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First finding of a metabolite in 1 sex only

Researchers at the University of Illinois at Chicago have discovered a chemical compound in male blue crabs that is not present in females -- the first time in any species that an entire enzyme system has been found to be activated in only one sex.

The research, performed using nuclear magnetic resonance, was published online Aug. 22 in PLoS ONE, the peer-reviewed, open-access resource from the Public Library of Science.

Although hormone level differences are generally accepted as the primary cause of variation between the sexes in animal and human development, the existence of a sex-specific metabolite is a previously unrecognized and potentially significant biochemical phenomenon, according to Robert Kleps, director of the UIC Research Resource Center NMR Lab and lead author of the study.

"It's possible to speculate that the presence or absence of a sex-specific metabolite might affect an animal's development, anatomy and biochemistry," Kleps said. Differences between the sexes such as susceptibility to heart disease or average life span might be due to the presence or absence of a metabolite, he said.

Now that the existence of a sex-specific metabolite has been proved for one animal, Kleps says researchers might review metabolic studies in other animals, including humans, to look for the presence of a sex-specific metabolite that might have escaped notice in the variation among individuals.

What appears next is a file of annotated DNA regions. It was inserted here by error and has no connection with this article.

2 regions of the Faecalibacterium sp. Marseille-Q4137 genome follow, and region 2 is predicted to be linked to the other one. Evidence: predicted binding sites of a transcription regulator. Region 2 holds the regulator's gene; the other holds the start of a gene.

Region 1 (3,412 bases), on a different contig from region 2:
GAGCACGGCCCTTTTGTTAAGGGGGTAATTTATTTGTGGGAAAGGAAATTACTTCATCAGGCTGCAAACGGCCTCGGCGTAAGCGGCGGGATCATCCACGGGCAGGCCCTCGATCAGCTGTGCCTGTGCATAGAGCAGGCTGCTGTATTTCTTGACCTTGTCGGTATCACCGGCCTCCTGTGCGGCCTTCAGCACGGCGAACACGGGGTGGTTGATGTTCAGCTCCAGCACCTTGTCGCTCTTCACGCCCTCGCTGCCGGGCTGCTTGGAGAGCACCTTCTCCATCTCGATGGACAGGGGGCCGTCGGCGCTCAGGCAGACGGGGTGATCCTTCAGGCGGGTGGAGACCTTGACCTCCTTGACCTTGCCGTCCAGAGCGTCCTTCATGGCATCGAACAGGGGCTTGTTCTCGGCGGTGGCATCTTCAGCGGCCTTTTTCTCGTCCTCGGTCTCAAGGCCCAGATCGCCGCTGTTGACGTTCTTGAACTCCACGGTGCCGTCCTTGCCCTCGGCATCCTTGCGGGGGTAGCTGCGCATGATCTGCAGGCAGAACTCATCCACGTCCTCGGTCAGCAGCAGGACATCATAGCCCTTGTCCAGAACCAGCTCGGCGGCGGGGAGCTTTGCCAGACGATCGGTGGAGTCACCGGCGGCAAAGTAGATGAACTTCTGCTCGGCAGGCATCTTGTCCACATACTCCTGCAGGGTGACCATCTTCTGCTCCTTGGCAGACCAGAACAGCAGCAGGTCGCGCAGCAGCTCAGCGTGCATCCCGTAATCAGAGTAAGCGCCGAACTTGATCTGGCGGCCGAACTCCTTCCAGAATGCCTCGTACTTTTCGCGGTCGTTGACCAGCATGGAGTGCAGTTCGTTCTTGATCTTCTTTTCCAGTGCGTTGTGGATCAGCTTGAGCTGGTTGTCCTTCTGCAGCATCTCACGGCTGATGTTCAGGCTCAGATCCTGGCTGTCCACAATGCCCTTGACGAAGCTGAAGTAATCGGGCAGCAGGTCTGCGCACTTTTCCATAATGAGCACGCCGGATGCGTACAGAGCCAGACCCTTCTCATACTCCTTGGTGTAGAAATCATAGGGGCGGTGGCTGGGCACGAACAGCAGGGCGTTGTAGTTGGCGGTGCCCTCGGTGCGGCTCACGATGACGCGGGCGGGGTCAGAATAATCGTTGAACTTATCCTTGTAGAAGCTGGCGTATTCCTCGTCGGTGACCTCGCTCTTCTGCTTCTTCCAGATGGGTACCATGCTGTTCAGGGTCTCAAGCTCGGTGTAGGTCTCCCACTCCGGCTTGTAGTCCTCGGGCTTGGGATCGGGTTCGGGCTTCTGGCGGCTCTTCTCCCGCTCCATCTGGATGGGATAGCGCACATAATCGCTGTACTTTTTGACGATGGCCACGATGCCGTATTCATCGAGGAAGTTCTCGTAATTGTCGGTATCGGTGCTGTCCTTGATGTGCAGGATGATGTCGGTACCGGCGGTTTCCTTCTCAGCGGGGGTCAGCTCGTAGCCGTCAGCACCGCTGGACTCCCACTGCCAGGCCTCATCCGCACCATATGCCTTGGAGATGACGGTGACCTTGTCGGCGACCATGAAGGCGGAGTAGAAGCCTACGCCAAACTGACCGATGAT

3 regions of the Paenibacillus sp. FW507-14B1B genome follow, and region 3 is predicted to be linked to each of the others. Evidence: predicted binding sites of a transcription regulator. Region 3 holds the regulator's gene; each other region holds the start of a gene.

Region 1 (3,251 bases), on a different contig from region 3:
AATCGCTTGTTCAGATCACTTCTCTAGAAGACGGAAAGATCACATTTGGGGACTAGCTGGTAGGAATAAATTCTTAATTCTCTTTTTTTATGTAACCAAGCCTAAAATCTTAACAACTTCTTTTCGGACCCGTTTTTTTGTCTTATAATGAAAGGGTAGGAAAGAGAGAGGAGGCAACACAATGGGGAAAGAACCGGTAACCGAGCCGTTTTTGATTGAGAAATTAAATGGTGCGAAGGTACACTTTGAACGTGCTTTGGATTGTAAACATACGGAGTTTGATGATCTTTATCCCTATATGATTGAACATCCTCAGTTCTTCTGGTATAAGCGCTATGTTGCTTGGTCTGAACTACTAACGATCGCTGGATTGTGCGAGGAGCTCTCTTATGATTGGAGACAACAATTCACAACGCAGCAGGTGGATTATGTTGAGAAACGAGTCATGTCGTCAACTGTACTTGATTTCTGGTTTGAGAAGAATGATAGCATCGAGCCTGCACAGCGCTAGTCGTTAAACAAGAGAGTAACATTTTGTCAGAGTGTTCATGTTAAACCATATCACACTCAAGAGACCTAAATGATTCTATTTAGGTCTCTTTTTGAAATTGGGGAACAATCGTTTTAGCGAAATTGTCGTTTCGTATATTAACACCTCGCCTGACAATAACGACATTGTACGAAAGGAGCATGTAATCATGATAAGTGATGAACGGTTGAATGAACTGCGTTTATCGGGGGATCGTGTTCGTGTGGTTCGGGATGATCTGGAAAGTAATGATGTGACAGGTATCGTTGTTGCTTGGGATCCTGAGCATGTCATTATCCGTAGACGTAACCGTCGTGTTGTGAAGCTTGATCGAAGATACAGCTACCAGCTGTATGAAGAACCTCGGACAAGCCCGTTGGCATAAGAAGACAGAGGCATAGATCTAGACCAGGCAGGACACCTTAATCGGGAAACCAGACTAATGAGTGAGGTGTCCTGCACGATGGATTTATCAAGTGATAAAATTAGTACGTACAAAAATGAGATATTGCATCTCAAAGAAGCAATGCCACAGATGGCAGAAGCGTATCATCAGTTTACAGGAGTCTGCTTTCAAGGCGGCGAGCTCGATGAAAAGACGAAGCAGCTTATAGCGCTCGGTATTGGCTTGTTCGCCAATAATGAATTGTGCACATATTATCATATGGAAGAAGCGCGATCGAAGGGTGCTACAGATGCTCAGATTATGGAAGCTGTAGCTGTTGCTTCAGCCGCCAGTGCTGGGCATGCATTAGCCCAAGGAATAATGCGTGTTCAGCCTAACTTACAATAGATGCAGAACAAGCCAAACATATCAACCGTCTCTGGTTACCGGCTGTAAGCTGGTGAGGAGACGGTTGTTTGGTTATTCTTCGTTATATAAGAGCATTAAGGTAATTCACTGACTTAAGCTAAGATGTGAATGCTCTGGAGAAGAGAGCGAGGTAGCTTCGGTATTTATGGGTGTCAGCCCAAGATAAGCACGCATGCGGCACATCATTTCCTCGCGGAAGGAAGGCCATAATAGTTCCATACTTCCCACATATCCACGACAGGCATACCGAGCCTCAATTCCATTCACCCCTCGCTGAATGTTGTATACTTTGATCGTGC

Using primarily phosphorus-31 NMR, with the capability of analyzing whole tissue, Kleps observed an unusual signal in the gill tissue of male blue crabs that was absent in females.

NMR can be measured in the nuclei of certain isotopes, including hydrogen-1, carbon-13 and phosphorus-31, whose atoms resonate at characteristic frequencies in a magnetic field. The exact frequency is slightly changed by the atom's chemical micro-environment within a particular molecule.

The researchers found in male gill tissue an atom of P-31 with a signature "chemical shift," indicating the presence of a unique, unidentified phosphorus compound.

They then isolated and analyzed the phosphorus compound, identifying it as 2-aminoethyl phosphonate, an uncommon but well-documented metabolite. AEP is not known to be a hormone.

The researchers tested gill tissue from crabs harvested in six different years from the Chesapeake Bay and the gulf coast of Florida. Specimens from each region produced similar results, confirming that the presence of AEP in males and absence in females is the norm for blue crabs.

But, Kleps said, it was still not possible to rule out that the difference between the sexes was due to a difference in their diet. Fortunately, while writing the first draft of the paper, Kleps happened to read that a rare gynandromorphic blue crab -- one half male, one half female -- had been captured by Romuald Lipcius of the Virginia Institute of Marine Science at the College of William & Mary.

The rare gynandromorph is divided down the middle, with a characteristic blue male claw and a female red claw. The underside of the crab is also visibly divided into male and female halves. After the crab died, Lipcius sent Kleps gill tissue from each side for analysis. The measured levels of AEP from the male and female gills provided additional evidence that AEP is a sex-specific compound.

"Since both sides of this strange crab have, of necessity, shared a diet and environment, we had completely independent confirmation of the sex-specific nature of this metabolite," said Kleps.

"That blue crabs have this sex-specific compound may be a fluke, or it might represent a common but overlooked process in animal development," he said.


Contact: Jeanne Galatzer-Levy
University of Illinois at Chicago

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